The in-situ testing of lifeboats is fraught with danger. The UK P&I Club, along with other bodies, has examined lifeboat testing incidents and has made the following recommendations.
The remedy for most issues concerning lifeboats is the continuous training of staff and sufficient risk assessment procedures. The most effective training for seafarers involves them understanding why something is done in a certain way, to better understand the procedures, not just remember them. This understanding should give crew members more confidence in the systems.
Training should specifically address the launching of lifeboats and the correct maintenance and handling procedures, to enable seafarers to safely use and maintain the equipment under all conditions.
Drills must be reliable and safe, with minimum risk to those participating. The IMO amended SOLAS in 2006 and 2008 to address conditions under which lifeboat drills are conducted, introducing changes to maintenance and inspection requirements, and drills without requiring crew members to be onboard the vessel.
Drills can be conducted in situ, with the required weight and mass to simulate crew inside the lifeboat, by using high-strength textile bags such as those produced by Structure-flex.
Structure-flex lifeboat bags provide a simple and accurate way to proofload test lifeboats in situ. They are used to provide an evenly distributed load and are easy to install and use. These bags can be incorporated in a system employing existing manifolds, pumps and flowmeters. The bags are manufactured from a PVC coated 3x3 weave polyester material. They include an inlet/outlet valve, overpressure relief valve and handling straps.
Taking part in a lifeboat test is just one element where safety can be compromised. Another involves the recovery of the lifeboat after the test. Manufacturers have developed systems to move away from the traditional, but accident-prone hook.
Viking’s Drop-in-Ball hook system has been approved by DNV GL for all sizes of lifeboats, in single and double mounting systems. Originally developed by Nadiro of Denmark, the system consists of a hip joint-type locking system. This allows a one-handed re-connection to the hook.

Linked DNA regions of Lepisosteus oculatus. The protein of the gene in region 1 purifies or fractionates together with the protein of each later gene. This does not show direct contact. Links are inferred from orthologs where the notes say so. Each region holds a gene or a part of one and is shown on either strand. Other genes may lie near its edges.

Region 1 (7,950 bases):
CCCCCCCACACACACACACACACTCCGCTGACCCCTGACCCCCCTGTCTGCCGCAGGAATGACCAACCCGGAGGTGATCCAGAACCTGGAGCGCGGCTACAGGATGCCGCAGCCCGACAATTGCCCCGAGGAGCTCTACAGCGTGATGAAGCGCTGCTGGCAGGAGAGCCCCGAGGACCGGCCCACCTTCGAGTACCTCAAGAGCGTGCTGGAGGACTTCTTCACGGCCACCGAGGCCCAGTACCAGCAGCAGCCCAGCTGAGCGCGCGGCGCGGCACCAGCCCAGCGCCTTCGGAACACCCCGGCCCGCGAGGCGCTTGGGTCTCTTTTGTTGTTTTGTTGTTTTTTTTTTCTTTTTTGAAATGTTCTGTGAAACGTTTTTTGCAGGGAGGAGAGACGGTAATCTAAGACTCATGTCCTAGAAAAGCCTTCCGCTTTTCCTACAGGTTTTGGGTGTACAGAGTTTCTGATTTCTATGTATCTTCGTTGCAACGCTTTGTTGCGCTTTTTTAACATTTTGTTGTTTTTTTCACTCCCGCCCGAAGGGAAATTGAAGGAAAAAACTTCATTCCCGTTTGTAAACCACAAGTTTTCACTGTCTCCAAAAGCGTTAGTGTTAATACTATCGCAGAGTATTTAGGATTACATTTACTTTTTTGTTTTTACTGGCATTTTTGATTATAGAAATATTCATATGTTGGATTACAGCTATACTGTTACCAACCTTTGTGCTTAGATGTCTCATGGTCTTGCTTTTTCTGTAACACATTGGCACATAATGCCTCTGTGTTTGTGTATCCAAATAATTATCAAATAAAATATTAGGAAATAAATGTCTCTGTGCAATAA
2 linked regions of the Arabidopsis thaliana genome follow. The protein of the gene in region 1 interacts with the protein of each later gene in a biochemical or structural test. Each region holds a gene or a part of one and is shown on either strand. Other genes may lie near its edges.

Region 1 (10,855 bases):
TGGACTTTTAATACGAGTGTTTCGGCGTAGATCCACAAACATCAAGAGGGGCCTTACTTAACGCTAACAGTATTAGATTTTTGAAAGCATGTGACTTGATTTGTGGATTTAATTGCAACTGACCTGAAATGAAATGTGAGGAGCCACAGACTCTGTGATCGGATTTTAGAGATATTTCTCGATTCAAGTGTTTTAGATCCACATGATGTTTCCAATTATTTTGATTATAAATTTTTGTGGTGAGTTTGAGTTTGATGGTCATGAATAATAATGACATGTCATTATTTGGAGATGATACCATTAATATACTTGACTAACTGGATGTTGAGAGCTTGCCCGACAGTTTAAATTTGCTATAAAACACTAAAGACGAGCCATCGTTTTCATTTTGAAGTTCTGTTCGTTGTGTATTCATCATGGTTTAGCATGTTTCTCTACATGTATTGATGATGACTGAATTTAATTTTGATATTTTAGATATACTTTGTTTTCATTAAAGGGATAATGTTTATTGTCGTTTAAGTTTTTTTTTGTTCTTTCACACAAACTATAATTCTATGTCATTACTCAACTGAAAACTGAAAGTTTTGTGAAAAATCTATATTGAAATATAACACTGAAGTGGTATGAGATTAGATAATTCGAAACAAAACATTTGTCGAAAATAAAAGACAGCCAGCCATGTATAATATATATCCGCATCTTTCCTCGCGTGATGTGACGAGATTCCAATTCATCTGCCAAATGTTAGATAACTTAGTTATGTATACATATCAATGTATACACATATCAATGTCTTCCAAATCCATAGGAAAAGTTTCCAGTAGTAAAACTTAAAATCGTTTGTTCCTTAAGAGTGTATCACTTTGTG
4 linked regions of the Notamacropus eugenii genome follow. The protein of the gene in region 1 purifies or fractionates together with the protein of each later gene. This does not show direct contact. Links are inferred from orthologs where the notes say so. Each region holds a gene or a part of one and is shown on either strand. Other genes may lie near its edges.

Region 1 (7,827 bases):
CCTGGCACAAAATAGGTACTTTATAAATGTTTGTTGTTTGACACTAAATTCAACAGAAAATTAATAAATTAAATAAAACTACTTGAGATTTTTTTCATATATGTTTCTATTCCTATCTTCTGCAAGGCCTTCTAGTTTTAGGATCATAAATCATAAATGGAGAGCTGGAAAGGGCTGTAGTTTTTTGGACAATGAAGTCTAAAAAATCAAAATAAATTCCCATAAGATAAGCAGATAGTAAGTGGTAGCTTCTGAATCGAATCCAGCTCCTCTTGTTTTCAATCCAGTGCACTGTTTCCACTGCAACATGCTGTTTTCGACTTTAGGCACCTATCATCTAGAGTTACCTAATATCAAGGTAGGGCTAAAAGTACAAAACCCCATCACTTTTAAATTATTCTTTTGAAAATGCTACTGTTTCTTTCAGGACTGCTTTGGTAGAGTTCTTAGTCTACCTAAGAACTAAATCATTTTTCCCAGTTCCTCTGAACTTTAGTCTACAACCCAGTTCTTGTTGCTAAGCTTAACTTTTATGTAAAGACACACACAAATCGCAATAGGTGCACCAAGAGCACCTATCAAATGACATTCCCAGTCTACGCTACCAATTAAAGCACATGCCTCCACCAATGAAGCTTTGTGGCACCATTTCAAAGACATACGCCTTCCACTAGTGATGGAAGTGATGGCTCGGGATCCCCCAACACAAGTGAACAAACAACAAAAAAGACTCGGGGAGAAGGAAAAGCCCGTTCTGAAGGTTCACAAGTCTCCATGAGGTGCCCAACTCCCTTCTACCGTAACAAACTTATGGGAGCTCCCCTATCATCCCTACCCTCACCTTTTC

Viking’s Drop-in-Ball system allows berthing with one hand
Nadiro’s range comprises three main lifeboat release and retrieval (LRRL) systems. The DIB 32 product caters for smaller lifeboats; one step up, Nadiro’s DIB 75 has been approved by DNV GL for medium-sized crafts, while for larger lifeboats, the DIB 125 is now approved by DNV GL and USCG-approved.
“We can now perform servicing for customers, for example in the offshore sector, or roro ferries, with larger lifeboats than is typical of the cargo market, where our success was built,” said Viking Nadiro director Henrik Helsinghof. “We have made a significant difference to the time it takes to provide a complete, ready-to-go installation, or to conduct component exchanges during servicing,” he added.
Full service safety solution from Survitec
Safety solutions provider Survitec has launched a full service concept called SOLAS 360, aimed at improving overall safety levels by offering products and services in a holistic and consistent manner.
The global solution focusses on the customer’s total safety needs and long-term safety management, resulting in a simplification of their overall safety operation.
SOLAS 360 – so named as it covers the entire safety elements of the Safety of Life at Sea (SOLAS) chapters – includes lifeboats, liferafts, personal lifesaving appliances, first aid and medical equipment, emergency communication devices, as well as fire detection, protection and extinction systems
“Customers can effectively outsource all their safety and compliance needs to us and know that everything will be taken care of, from industry-leading equipment, to regular maintenance and servicing,” said Survitec sales director of continental Europe Stavros Fountas.
SOLAS 360 is also backed by an online customer portal that gives customers instant access to each vessel’s compliancy status and safety certificates, and Survitec can visit vessels and create a detailed plan for all service and replacement needs after an initial onboard inspection.
The future of lifesaving and lifeboats?
In January 2018, the first ever rescue by drone took place on Lennox Head beach in New South Wales. The Little Ripper rescue drone was undergoing trials nearby when a member of the public reported two teenagers in trouble in a rip tide. The Little Ripper flew out to the location and dropped a floatation device, giving two boys time to recover. It is not hard to imagine a tanker equipped with such technology to help rescue a crew member overboard.